Rape is forcing somebody to have sex. This means forcing any body part or other object into someone’s vagina or anus or forcing a penis into somebody’s mouth. It is a crime to have sex with somebody by force or without their consent (agreement).
Rape can happen to anyone at any time, and it can happen to both boys and girls. Having sex with someone who is passed out drunk or asleep is rape. Having sex with someone who can’t say ‘no’ is rape. Forcing sex onto your wife or husband when they are tired, sick or not ready to have sex is also rape (marital rape).
Being raped is no small thing – it is a violent crime. A rapist can be a stranger but most often it is actually someone you know – even a family member. This is just as scary as being assaulted by a stranger. When you are raped by someone you know, it may take a while for you to realise that what's happened to you is sexual assault or rape. Even then you still might have doubts because your attacker was someone you trusted. But if you didn’t want it and they forced it – it is rape.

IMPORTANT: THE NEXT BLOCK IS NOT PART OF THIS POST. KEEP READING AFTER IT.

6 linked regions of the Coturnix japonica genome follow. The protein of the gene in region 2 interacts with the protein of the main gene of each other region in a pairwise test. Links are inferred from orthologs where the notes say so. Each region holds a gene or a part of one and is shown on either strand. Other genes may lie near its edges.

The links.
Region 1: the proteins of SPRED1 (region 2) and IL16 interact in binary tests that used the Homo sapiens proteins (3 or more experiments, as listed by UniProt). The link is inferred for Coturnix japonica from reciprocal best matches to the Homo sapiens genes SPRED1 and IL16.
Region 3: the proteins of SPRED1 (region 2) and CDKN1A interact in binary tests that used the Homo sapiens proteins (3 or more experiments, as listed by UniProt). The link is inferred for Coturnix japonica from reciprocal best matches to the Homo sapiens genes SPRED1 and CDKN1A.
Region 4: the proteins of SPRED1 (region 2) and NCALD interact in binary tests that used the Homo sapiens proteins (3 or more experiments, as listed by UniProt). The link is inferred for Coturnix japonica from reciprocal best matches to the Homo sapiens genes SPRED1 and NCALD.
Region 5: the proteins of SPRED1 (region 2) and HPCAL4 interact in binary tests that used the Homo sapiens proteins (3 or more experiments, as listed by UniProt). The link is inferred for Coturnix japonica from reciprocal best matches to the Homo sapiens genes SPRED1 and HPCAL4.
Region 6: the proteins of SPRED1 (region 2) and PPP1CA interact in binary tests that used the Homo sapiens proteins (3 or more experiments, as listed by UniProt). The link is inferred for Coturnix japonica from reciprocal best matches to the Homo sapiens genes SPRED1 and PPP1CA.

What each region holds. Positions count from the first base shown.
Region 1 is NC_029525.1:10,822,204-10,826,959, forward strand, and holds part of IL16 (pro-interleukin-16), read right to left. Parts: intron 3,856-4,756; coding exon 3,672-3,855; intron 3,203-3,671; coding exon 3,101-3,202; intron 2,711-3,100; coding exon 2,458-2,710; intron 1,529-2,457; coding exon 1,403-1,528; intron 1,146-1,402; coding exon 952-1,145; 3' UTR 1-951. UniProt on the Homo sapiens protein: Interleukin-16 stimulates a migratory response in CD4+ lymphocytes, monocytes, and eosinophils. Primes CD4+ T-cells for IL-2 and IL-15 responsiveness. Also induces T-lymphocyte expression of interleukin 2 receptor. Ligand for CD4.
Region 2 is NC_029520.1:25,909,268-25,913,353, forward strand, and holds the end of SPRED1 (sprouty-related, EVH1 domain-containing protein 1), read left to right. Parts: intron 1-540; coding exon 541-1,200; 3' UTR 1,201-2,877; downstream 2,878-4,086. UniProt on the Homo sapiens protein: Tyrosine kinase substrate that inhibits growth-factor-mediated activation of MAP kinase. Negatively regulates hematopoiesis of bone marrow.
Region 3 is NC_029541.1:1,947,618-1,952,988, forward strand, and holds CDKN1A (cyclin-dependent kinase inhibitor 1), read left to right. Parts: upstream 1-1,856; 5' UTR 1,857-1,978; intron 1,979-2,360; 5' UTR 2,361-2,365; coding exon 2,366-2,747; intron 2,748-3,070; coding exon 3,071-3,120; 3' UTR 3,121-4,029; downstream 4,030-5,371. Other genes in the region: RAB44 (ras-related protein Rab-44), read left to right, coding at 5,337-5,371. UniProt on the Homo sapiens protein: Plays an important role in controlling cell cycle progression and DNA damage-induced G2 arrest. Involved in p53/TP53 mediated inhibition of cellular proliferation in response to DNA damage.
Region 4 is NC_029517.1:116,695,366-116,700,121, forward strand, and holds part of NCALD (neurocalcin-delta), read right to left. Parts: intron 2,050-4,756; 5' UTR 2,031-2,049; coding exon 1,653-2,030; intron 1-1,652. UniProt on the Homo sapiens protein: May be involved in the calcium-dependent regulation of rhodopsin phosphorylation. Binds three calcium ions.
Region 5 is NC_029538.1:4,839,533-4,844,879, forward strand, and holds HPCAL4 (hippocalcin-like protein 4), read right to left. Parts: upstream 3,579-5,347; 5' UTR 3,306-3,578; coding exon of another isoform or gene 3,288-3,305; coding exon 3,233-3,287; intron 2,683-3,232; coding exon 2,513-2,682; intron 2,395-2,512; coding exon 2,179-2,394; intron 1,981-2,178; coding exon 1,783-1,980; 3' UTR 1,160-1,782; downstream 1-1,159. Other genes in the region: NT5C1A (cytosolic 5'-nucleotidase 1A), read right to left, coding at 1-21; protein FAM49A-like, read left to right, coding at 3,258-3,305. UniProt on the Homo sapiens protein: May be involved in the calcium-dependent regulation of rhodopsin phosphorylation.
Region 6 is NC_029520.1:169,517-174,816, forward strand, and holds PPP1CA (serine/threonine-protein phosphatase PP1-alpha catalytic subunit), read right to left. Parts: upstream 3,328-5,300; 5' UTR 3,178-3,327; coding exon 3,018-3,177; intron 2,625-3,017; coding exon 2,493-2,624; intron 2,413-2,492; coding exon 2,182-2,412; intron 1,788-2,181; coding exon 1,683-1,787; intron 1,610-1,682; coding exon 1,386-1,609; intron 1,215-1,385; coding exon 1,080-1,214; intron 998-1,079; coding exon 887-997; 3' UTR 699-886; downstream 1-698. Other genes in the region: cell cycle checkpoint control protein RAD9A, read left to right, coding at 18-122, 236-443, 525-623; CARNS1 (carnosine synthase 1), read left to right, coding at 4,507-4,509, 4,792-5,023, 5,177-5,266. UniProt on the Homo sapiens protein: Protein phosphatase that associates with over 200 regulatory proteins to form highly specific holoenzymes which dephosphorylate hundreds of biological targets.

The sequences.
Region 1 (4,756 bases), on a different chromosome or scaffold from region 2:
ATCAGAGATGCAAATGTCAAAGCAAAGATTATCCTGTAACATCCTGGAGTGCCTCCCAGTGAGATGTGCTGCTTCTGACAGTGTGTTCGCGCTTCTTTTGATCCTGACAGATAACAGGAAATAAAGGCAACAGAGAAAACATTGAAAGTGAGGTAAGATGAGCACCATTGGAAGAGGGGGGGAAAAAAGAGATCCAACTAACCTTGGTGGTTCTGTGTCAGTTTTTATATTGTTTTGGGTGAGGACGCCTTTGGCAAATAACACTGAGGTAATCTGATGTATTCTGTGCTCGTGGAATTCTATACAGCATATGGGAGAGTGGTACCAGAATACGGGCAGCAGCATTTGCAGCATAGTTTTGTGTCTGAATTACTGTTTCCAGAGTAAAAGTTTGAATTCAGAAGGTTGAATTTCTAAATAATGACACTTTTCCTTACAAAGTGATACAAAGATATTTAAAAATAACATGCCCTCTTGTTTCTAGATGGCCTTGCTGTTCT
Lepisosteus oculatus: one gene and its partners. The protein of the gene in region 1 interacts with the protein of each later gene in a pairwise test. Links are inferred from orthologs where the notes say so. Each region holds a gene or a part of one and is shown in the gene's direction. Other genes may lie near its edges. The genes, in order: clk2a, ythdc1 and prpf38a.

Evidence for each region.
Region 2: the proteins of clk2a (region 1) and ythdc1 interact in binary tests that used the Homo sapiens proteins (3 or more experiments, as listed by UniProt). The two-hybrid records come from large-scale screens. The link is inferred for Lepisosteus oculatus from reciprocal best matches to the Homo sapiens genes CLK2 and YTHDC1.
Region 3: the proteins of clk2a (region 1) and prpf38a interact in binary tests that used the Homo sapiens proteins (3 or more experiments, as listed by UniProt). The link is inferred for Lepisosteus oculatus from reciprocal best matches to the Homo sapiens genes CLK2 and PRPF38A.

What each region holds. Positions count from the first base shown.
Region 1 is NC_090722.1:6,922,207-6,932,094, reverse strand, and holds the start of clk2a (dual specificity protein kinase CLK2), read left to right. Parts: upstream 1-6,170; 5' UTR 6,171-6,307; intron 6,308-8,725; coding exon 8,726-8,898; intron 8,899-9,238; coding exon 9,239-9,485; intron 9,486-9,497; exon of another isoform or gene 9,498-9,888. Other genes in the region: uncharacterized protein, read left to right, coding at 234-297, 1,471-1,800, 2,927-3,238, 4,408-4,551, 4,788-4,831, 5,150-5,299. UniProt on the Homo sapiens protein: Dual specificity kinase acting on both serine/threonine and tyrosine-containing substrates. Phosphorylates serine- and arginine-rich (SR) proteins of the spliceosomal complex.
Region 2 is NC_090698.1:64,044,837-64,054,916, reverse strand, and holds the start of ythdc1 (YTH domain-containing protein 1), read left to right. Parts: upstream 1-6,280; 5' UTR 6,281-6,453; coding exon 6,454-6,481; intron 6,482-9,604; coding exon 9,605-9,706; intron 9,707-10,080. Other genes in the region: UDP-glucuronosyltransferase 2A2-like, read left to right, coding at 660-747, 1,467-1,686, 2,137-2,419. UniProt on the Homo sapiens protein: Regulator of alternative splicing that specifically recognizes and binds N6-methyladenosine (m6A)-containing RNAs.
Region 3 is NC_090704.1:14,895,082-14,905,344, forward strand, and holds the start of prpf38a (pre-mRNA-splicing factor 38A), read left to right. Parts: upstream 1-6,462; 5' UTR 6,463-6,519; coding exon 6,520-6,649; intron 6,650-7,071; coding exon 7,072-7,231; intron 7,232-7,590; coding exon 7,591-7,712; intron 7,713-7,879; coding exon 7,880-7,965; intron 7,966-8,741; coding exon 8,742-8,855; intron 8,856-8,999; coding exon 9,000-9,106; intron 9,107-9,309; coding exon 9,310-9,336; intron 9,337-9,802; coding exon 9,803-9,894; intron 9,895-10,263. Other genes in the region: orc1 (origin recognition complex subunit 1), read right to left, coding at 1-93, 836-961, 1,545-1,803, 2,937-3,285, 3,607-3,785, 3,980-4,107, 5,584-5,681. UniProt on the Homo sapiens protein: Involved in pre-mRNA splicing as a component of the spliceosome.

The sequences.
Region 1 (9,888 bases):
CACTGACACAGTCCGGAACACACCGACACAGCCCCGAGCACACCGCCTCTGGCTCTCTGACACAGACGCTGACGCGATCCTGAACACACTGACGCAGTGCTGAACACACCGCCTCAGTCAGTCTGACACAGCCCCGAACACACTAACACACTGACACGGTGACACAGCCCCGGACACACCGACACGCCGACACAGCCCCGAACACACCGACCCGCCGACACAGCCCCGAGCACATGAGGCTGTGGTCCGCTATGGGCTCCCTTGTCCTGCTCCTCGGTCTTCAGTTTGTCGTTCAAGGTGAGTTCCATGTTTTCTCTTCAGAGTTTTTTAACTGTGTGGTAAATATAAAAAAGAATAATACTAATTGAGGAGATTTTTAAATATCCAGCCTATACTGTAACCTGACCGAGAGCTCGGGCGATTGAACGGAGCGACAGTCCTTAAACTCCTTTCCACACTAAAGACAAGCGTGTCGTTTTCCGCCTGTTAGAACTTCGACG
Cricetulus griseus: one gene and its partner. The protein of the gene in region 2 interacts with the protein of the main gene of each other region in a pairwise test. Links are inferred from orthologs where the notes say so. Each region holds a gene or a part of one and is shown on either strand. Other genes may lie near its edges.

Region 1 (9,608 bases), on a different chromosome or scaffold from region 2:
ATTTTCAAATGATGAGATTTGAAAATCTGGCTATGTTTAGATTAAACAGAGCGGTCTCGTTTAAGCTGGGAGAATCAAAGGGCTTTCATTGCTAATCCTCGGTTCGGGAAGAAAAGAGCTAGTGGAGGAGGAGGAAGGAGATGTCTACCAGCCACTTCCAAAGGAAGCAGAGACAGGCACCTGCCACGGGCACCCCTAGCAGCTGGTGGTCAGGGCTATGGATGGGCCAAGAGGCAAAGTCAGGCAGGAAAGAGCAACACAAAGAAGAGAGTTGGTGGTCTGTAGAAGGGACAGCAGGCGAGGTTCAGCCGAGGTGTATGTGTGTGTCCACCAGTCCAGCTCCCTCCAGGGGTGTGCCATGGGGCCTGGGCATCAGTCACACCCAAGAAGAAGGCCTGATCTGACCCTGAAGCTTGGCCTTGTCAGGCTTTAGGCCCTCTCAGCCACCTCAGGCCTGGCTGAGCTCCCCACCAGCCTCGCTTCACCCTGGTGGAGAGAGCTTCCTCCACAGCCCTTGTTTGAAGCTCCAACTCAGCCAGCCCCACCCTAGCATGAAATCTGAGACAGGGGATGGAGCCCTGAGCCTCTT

Often a rape survivor keeps quiet and hides what happened. They feel ashamed or are scared they will be being blamed for what happened – that’s called blaming the victim.
You are never responsible for being raped. As a survivor you are responsible for what action you take after the rape. Your first stop should be a health facility where you will get free medications to reduce your risk of HIV infection and becoming pregnant. You need to get this treatment within 72 hours of the assault.
Have you been sexually assaulted or raped? Has someone you know? Visit a Victim’s Support Unit at a police station and report it.
Have you been raped or has a friend? Here's what you need to do next: